Vacancy rates and rents help size up the landscape of existing space. Both show promising signs for builders. Asking rents for office properties in southeastern urban areas have risen on a year-over-year basis for several years. At the same time, vacancy rates have fallen steadily in southeastern metropolitan areas (see the chart).

These hopeful fundamentals do not tell the whole story, however. The Atlanta Fed's business contacts are quick to point out that construction costs have increased significantly, while rents often haven't risen enough to make new construction economically practical. Although reliable data about overall construction costs aren't readily available, the prices of labor and materials, the two biggest drivers of construction costs, act as a proxy.

Pay is up. Average weekly wages for southeastern nonresidential construction workers have increased on a year-over-year basis since 2011 and have outpaced wage growth for all workers in most years since 2012.

The price of construction materials, on the other hand, has softened a bit over the past few years after rising significantly since 2003, according to the U.S. Bureau of Labor Statistics (see the chart).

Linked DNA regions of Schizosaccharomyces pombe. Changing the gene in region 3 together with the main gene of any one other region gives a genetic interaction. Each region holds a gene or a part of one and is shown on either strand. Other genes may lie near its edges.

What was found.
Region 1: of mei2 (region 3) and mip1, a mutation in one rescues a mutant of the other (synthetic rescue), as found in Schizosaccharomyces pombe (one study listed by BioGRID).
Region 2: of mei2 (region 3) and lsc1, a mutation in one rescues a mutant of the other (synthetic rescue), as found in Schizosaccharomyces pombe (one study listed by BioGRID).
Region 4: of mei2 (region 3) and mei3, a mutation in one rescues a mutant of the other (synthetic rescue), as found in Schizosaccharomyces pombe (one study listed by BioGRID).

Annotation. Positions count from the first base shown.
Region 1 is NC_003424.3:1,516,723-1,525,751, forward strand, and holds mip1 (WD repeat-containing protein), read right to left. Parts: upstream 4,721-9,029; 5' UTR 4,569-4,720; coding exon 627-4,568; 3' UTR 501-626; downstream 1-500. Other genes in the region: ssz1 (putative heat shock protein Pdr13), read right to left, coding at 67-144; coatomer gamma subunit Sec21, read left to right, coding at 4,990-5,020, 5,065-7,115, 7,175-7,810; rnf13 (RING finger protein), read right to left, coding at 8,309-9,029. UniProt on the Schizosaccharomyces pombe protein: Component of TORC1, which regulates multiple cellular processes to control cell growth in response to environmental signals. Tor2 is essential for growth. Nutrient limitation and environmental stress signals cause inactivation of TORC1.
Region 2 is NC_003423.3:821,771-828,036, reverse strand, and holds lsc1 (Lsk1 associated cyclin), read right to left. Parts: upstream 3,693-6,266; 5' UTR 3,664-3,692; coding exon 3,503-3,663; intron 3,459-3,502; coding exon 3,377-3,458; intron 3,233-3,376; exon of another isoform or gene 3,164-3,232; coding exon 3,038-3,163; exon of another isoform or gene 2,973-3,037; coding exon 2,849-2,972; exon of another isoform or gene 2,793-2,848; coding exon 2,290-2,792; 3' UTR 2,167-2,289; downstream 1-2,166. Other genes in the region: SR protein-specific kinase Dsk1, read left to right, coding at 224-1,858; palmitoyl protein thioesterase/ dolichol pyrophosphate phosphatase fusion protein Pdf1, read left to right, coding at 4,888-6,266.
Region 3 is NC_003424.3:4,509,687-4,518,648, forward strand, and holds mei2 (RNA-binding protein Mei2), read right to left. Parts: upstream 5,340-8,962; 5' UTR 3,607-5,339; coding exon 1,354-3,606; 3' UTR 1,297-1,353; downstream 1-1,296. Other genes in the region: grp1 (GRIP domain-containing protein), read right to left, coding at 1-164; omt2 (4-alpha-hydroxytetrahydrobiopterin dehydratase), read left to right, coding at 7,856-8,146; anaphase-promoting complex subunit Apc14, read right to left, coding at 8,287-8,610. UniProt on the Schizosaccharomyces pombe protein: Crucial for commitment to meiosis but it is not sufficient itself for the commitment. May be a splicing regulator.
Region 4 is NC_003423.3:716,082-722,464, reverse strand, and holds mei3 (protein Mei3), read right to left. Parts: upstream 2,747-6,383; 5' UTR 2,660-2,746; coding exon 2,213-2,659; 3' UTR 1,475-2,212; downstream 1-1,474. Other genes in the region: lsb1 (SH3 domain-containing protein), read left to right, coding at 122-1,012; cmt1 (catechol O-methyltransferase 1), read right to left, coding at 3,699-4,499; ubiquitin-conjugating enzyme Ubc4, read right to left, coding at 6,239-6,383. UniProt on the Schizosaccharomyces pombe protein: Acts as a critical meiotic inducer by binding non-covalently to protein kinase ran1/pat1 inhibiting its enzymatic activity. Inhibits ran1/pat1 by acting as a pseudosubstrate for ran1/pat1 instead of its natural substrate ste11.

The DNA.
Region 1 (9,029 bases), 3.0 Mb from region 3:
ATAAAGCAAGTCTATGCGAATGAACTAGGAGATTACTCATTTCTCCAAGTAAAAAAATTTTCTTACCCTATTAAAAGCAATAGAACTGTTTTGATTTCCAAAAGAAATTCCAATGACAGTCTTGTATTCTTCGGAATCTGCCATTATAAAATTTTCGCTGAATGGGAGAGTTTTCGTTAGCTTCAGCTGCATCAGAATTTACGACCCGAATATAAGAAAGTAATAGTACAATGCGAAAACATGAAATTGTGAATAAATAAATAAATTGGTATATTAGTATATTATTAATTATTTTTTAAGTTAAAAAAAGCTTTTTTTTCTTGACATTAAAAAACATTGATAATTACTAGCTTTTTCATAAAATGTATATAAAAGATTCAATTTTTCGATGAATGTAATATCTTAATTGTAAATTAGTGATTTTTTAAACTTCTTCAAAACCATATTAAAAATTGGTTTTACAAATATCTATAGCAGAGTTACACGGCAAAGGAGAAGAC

Taken together, the data appear to support business contacts' claims that conditions may not yet be right for a robust rebound in new office construction. This conclusion raises the question of whether the trend of slowly rising rents and rapidly increasing construction costs was behind the rising number of office renovation projects.

Let's move down one floor to consider what role the workplace's evolution might have played in recent trends.

View the next section: The Workplace's Changing Nature

The Workplace's Changing Nature

The industry contacts that the Atlanta Fed's Regional Economic Information Network spoke with generally said they are renovating office space to create more communal space and less solitary space. They seek to attract and retain workers, reduce the office's footprint, better use their existing capacity, and offer better amenities.

  • Creating more communal/shared space. Business contacts attributed much of the renovation activity to shifting preferences toward more open and collaborative workspaces—or "we space versus me space," as one contact put it. The goal is to encourage creativity, teamwork, and productivity. They noted the twin drivers of these changing preferences: the age of workers and enhancements that allow employees to work at their desk, in a shared space, or elsewhere in the office.

    Regional construction contacts agreed, noting that most customers prefer a combination of quiet and open spaces when refurbishing office space.